– Carl
    Aug 30, 2022 at 15:49
  • You need to remove skirting for this cabinet if it bothers you that there is a gap behind it. You do not need to remove skirting to fix the leaning problem. The cabinet should sit flat on the floor, and the safety bracket should not be overtightened. See my comment to the Question.
    – jay613
    Aug 30, 2022 at 20:35
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in steps 7 and 8 you should have screwed in feet into the front end of the base, step 22 shows how to use them to level the wardrobe.

Those can be screwed in and out to level the wardrobe. You can access them from the inside with a phillips head screwdriver.

image showing how to level the wardrobe using a level and phillips head screwdriver

However don't slide the wardrobe around while those feet are resting on the ground, otherwise they will get twisted around and do some damage. So make sure to attach the top shim to the wall before you do the final leveling.

Though if the floor slopes towards the wall those feet won't help. If that is the case you can use shims and wedges under the backside of the side panels, like the kind used to plum a door or window in a frame.

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    Use the screw feet, but do not attach to the wall until they're vertical. Once they're nice & square, then attach the anti-tip brackets to studs. Use shims, or in the OP's case, there is square trim at the bottom spacing it from the wall, a similar sized piece of wood at the top will likely be an ideal spacer.
    – FreeMan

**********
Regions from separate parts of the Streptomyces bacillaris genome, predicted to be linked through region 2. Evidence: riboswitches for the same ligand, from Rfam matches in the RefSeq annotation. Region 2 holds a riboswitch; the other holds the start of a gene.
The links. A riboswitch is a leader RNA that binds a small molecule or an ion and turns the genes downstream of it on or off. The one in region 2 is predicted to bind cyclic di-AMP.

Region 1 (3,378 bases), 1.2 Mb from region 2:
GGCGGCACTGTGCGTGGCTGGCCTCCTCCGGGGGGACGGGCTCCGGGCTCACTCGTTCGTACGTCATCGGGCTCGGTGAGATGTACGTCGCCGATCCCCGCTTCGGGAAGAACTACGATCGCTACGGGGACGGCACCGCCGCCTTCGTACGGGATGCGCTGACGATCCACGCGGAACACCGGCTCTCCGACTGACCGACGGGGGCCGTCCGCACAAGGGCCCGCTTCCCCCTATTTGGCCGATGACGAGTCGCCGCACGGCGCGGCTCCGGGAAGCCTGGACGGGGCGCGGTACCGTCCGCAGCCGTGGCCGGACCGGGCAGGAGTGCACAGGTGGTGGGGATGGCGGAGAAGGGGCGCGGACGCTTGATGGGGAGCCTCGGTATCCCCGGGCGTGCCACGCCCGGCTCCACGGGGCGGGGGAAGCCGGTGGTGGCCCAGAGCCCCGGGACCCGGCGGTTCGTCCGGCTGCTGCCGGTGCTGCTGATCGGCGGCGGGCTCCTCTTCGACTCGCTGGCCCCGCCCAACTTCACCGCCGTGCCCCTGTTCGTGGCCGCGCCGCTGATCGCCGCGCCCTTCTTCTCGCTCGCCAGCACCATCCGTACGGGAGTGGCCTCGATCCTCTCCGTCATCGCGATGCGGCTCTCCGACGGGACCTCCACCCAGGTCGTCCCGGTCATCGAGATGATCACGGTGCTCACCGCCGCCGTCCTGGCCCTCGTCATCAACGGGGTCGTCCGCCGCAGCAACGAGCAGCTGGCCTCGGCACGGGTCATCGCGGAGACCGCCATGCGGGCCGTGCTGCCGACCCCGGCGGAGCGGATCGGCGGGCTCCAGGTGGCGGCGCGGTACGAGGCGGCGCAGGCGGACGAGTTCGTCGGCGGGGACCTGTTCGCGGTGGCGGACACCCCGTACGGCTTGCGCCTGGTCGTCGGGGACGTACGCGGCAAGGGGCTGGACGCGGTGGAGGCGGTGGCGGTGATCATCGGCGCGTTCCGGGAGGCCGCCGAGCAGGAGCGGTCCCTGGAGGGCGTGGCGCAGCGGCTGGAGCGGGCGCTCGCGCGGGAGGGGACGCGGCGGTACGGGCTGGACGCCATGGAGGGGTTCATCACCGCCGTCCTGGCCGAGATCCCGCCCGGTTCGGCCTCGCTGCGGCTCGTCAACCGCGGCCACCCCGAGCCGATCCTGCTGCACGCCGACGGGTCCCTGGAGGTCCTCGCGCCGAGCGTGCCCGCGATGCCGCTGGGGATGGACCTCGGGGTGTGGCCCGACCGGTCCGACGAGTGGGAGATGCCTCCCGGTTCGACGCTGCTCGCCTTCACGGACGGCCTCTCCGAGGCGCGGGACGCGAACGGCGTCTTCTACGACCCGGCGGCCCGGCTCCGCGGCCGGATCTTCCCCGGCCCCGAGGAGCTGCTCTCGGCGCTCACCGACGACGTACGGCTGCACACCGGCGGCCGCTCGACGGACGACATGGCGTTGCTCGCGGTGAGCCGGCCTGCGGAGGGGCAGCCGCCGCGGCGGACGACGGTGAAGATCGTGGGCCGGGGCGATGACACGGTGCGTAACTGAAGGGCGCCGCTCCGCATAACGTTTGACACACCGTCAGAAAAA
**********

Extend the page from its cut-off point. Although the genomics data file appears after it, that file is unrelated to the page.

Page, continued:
Aug 30, 2022 at 11:27
  • Yeah I have these on, but even when they're not in contact with the floor the wardrobe is leaning back. Perhaps I should have installed them on the back to push the whole thing forwards instead XD
    – physicsboy
    Aug 30, 2022 at 12:01
  • The problem is not the floor being tilted. It is the thickness of the baseboard that needs to be matched up top. Jan 28 at 14:58
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I'm sitting in a room full of these PAX cabinets that I installed a couple of years ago. Using the leveling feet (as suggested in other answers, and I even agreed in comments), is normally the way you'd want to do this.

However...

There are only holes in the front of the cabinet floor to install the leveling feet, which means that if you screw them down, you're tipping the cabinet even further back.

This means that if the front of the cabinet is not vertical, you'll actually need to drive shims under the back corners of the base to raise the back edge. This will push the cabinet upright (moving the back away from the wall) and leave a gap between the back of the cabinet and the wall.

Once you've got the cabinet vertical (a slight tip back toward the wall is fine - it'll help keep round things from rolling off the shelves), then you'll want to secure the top to the wall using the provided anchors. However, if you just tighten the clamps down, you'll once again pull the top of the cabinet against the wall, tipping it backwards, which isn't what you want.

In order to fasten it to the wall and not tip it, you'll need to use shims to fill the gap at the top so you can securely fasten the anti-tip clamps. If the gap is too large for a pair of shims to fill, you'll want to use a piece of thin wood to fill in some of the space. This piece of wood will be roughly the same thickness as the trim at the bottom of the wall, though a bit thinner is better.